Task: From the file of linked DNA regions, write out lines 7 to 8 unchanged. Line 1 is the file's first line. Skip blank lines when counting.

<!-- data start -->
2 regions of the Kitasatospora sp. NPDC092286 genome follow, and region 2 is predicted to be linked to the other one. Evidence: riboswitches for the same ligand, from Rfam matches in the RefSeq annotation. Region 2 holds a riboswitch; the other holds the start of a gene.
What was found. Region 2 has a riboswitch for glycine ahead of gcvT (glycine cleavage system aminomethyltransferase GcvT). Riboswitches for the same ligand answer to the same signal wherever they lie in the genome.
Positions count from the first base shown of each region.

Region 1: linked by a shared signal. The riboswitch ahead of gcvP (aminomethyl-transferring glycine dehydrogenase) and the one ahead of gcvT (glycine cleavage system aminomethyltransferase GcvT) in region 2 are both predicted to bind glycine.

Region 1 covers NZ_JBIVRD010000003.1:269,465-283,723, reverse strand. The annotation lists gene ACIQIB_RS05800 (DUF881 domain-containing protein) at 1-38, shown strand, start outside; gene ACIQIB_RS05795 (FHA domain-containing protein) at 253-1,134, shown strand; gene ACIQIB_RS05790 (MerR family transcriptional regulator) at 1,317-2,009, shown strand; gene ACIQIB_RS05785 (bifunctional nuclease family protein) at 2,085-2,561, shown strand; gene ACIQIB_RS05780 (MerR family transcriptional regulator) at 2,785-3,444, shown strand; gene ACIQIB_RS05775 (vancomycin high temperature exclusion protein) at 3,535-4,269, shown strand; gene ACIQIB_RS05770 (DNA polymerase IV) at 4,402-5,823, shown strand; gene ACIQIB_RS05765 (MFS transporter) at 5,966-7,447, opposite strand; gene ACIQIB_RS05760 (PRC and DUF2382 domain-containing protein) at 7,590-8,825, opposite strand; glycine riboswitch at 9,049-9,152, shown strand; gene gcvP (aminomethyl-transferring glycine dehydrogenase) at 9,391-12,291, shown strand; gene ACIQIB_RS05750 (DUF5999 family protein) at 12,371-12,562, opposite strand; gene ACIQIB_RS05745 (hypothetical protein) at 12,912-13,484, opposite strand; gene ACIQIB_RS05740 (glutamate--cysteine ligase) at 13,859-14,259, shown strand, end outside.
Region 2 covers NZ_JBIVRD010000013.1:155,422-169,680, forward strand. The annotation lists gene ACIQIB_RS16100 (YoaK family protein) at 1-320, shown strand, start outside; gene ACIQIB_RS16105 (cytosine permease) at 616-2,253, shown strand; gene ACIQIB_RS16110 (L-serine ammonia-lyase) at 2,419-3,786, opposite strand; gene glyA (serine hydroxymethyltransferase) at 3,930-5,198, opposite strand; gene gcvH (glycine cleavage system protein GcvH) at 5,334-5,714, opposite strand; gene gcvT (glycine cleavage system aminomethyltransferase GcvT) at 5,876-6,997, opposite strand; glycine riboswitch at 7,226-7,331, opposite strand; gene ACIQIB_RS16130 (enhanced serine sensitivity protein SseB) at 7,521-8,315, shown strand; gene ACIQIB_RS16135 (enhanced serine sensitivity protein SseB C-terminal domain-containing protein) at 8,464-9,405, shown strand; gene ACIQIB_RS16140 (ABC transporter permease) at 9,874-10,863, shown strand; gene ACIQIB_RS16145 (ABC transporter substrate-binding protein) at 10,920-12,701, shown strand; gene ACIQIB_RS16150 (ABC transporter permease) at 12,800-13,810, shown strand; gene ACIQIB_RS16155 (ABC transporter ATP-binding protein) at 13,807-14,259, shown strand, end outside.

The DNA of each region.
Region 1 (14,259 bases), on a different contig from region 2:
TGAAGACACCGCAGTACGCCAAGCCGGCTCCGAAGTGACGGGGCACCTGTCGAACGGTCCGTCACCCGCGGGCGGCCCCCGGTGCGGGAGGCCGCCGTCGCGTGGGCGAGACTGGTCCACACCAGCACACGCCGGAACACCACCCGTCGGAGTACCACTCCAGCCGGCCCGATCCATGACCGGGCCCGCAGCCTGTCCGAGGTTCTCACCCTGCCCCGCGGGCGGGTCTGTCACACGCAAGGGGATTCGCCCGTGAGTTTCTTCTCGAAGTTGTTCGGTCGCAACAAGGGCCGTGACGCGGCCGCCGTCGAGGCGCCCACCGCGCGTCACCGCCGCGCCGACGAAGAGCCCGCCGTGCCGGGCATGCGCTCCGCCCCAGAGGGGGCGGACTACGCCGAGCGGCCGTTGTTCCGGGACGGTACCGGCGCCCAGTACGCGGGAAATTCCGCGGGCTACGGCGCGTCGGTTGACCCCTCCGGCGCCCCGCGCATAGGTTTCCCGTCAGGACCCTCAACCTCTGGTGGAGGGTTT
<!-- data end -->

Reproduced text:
The DNA of each region.
Region 1 (14,259 bases), on a different contig from region 2: